Motivation vs Self-Discipline: Which Is the Key to Habit Formation?

It’s a known fact that motivation and self-discipline are the most important factors when dealing with habit formation.

Sometimes people wonder whether they should focus on one of these to succeed. The difference between these two factors is obvious and profound, so it might seem that choosing one is a good idea.

So, what is more important to help you form a habit, self-discipline or motivation? Should you focus on motivation because many people crave it so much?

The first factor: motivation

In simple terms, motivation is defined as a willingness to do something. It’s a great asset to have when you work on something because it makes you want to achieve the goal. For example, losing weight could be a major motivation to wake up early in the morning and run. An approaching deadline or an angry boss can have the same effect on your performance.

In most cases, people have trouble getting started. For example, they keep procrastinating until they really have to start. Motivation changes everything. When you feel the enthusiasm and excitement to complete the task, getting started becomes much easier. Even better: when you’re excited about the project, you’re working twice as fast and deliver early.

This is why people think motivation is the most important factor in habit formation. Indeed, it can help us to reach unprecedented goals, but will it last long?

The problem with motivation is it wavers sooner than you expect. You need to watch at all times for seven motivation murderers. Motivation just may not last long enough to keep you focused and determined.

Let’s suppose you decided to exercise for a month. The first week into your new habit, you’re filled with motivation and it feels like nothing could distract you from reaching your goal. However, one day your boss calls you and yells at you for doing a poor job on the last project. He says you need to work harder if you want to stay with the company.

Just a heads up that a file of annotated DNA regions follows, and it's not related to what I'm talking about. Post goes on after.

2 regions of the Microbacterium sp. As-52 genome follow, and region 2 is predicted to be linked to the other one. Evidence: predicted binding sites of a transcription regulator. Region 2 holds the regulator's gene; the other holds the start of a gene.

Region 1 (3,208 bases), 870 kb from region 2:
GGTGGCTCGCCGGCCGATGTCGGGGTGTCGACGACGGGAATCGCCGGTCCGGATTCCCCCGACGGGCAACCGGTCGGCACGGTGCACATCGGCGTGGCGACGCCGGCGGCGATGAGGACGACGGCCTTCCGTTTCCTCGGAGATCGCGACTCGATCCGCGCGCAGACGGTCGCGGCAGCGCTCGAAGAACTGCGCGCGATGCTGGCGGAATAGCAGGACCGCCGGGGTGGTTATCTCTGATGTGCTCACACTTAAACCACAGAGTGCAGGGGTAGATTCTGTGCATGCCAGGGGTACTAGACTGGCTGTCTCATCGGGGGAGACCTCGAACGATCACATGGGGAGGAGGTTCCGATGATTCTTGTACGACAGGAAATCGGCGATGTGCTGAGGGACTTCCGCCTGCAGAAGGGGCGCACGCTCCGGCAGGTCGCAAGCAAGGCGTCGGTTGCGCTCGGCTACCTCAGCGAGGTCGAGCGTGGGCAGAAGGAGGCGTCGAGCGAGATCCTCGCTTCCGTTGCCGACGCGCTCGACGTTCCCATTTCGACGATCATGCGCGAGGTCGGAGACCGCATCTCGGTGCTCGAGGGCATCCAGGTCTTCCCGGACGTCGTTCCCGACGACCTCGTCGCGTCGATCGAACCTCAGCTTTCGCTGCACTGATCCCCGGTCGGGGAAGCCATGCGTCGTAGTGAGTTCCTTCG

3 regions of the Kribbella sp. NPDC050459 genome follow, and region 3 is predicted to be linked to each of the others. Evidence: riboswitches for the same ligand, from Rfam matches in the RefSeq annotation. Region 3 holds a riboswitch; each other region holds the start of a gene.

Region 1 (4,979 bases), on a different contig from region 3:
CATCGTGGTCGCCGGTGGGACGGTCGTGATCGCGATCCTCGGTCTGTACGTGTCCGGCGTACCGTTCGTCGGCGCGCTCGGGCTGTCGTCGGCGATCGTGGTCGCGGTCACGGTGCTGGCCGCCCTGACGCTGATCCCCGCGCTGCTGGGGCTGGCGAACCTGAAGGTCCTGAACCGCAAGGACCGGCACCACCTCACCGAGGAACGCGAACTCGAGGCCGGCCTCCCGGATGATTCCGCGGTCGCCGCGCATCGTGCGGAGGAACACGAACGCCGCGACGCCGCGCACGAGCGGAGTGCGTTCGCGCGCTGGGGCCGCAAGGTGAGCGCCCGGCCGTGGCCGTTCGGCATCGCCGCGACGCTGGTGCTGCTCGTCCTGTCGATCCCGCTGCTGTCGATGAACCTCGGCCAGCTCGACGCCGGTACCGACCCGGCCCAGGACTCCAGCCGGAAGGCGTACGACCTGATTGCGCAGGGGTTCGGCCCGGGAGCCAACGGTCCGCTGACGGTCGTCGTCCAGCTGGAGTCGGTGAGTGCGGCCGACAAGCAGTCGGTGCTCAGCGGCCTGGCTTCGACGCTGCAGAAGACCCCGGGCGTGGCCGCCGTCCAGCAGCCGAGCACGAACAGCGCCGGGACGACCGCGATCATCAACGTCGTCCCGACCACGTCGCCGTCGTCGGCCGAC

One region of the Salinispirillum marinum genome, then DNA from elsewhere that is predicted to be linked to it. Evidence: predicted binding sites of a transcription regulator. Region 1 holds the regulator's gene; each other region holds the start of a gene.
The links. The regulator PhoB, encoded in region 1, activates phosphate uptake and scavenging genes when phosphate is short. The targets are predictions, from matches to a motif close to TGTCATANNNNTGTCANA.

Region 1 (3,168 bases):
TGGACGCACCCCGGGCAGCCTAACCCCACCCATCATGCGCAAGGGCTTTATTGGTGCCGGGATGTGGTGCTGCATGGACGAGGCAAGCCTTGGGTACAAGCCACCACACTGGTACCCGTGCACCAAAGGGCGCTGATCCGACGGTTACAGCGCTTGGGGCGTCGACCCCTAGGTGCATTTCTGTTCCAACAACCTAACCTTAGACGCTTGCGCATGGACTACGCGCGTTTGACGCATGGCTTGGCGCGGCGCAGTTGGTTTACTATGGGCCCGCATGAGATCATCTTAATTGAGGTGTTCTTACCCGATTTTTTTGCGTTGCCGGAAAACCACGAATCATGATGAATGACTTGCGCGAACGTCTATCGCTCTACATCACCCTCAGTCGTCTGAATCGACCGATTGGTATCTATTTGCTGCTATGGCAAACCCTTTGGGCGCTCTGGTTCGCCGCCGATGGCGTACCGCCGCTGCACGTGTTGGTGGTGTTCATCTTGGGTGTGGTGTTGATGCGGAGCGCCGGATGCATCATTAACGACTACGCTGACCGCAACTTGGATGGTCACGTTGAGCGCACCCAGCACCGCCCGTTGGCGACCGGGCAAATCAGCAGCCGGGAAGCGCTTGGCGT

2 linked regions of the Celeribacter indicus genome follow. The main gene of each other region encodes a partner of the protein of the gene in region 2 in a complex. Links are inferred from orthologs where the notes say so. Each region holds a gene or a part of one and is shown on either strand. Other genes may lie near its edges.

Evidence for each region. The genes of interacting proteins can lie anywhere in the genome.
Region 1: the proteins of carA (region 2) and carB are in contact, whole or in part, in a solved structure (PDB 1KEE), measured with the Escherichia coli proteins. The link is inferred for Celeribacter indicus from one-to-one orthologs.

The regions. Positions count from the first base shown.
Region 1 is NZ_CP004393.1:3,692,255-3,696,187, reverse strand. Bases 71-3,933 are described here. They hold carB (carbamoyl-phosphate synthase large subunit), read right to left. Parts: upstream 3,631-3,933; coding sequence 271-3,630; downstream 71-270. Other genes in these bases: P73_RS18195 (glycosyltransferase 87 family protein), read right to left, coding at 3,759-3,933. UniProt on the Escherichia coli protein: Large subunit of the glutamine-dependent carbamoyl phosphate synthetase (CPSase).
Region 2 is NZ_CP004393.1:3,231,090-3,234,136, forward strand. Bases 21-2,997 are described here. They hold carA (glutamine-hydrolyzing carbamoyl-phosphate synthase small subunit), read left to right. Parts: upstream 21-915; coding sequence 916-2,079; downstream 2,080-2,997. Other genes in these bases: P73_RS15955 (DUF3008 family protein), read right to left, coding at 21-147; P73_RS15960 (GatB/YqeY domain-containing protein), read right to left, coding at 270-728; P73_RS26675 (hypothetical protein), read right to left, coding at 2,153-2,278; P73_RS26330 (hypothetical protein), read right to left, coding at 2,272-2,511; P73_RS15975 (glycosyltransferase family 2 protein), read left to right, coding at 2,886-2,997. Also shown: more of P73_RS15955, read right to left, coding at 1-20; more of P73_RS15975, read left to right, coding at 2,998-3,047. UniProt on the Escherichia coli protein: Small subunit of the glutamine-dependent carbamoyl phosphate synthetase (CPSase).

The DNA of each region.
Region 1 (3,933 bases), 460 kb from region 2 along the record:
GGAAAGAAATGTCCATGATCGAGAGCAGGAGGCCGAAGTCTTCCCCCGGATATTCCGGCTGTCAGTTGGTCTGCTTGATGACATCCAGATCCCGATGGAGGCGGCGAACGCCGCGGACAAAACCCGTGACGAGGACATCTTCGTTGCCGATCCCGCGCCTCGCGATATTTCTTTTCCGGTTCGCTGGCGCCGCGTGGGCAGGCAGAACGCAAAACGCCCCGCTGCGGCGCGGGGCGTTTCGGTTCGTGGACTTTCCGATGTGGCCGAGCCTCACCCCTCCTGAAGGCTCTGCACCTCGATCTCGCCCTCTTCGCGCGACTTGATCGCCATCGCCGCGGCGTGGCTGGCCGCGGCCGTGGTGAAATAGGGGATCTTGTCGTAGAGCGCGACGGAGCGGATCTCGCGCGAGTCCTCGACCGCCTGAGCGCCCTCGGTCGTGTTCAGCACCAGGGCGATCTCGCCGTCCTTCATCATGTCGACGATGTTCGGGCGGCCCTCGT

Naturally, you begin to feel frustrated and worried. This unpleasant surprise is not just a blow to your career, though. When you’re upset, you very likely will miss a workout and disrupt your schedule. This and other common mistakes can cause a new habit to fail easily.

“What is the big deal? It’s just one workout. I have more important things to think and care about now.”

At that point, your motivation is officially retired. You won’t be able to talk yourself into getting motivated, even if you’re sure you can.

Given that you might be losing your emotional attachment to the task, you need consistency that will get you past all frustrations. That’s where that unappealing self-discipline comes in.

The second factor: self-discipline

English Cambridge Dictionary  defines self-discipline as “the ability to make yourself do things you know you should do when you don’t want to”.

In other words, if motivation is more concerned with “why to do”, self-discipline is all about “what to do”. It is a remarkable ability to manage behavior in a way that ensures improvement and attaining goals. Thus, this concept involves more than emotion and focuses on being consistent.

Which is the Key?

The truth is, both self-discipline and motivation are equally important for you to form a habit. In fact, they work perfectly, hand in hand, if you know how to use them properly. For example, motivation can be the booster in the beginning, while self-discipline is great for keeping you focused.

“The biggest problem many people face is making self-discipline actionable and keeping that focus,” said Dana Greenberg, a life coach from www.assignmenthelper.com.au. She recommends the following tips to help you if you’re experiencing the same issue:

  • Consider motivation only as a trigger of a habit. As noted above, motivation won’t keep you focused for long. So, don’t think motivation will have the same effect on you in a month.
  • Decide the right thing for you. Get your priorities straight and clarify what you need. If you don’t know what the right thing for you is, you won’t adopt the necessary mind-set.
  • Make the decision up front. All behaviors needed to achieve a goal have to be decided before you even start.
  • Link motivation to positive things. Motivation is the fuel, and self-discipline is the light that shows the way to the goal. It’s better to remember that the final outcome is a good thing that improves your life in a certain way.

How to develop self-discipline

Of course, the only person responsible for making decisions is you. We can recommend some helpful resources, though. Here are some awesome free apps to check out:

  • me—free habit tracking and motivation tool
  • Habit Streak—an app that helps to build up streaks of habits and ingrain the activities into your life
  • Way of Life—habit building app with goal tracking.

The bottom line

Master motivation and free yourself using self-discipline. Then, use them together to unlock your potential in habit forming.

Source: www.bewellbuzz.com